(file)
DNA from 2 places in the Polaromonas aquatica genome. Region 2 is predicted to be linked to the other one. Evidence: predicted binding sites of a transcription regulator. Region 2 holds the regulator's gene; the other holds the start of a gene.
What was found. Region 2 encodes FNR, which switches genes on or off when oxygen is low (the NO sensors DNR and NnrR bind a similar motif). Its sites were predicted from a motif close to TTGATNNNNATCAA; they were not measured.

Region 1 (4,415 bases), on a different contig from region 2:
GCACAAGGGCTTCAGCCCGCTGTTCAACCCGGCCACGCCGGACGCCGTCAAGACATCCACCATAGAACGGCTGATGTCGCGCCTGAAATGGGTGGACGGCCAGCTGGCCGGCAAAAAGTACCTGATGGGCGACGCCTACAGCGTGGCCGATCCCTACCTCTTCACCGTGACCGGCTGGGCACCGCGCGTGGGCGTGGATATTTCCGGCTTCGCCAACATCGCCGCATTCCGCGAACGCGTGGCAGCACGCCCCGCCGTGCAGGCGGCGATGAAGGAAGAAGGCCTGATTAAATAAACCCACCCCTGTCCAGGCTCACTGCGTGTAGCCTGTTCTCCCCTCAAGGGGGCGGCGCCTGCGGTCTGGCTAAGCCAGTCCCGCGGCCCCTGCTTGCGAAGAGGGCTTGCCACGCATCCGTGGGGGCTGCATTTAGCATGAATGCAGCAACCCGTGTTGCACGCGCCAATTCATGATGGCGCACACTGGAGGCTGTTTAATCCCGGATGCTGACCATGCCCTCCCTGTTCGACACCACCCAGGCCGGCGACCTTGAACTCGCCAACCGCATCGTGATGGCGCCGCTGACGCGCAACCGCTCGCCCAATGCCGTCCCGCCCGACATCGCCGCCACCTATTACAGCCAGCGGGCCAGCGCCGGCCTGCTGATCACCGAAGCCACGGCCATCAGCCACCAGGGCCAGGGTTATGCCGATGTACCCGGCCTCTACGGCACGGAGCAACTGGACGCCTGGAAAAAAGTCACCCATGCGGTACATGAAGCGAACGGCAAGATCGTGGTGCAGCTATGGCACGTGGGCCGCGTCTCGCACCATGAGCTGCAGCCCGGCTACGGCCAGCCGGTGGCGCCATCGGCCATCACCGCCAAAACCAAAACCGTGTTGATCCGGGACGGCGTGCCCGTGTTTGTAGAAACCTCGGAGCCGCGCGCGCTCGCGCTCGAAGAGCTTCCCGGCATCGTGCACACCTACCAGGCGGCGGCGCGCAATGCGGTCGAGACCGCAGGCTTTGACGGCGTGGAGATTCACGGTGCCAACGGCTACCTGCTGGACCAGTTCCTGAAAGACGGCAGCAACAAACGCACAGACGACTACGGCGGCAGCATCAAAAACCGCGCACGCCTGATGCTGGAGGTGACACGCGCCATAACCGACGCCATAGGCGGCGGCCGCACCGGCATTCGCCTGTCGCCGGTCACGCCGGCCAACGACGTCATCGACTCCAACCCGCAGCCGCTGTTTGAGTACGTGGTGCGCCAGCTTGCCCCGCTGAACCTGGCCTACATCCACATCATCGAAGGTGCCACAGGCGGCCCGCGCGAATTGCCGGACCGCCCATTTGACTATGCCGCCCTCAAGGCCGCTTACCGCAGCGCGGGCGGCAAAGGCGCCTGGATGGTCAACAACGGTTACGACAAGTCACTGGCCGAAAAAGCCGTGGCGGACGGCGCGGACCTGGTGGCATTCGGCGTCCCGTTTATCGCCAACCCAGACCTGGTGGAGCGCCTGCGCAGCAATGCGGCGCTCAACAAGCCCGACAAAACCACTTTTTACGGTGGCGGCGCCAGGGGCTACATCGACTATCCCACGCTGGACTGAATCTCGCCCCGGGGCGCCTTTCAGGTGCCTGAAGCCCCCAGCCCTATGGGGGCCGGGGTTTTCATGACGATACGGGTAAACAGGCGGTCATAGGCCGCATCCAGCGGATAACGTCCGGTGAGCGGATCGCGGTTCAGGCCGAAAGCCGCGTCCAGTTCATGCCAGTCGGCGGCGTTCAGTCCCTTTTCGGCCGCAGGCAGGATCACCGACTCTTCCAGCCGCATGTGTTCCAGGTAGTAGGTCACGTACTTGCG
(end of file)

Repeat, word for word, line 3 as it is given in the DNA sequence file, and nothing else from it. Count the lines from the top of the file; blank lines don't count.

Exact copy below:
Region 1 (4,415 bases), on a different contig from region 2: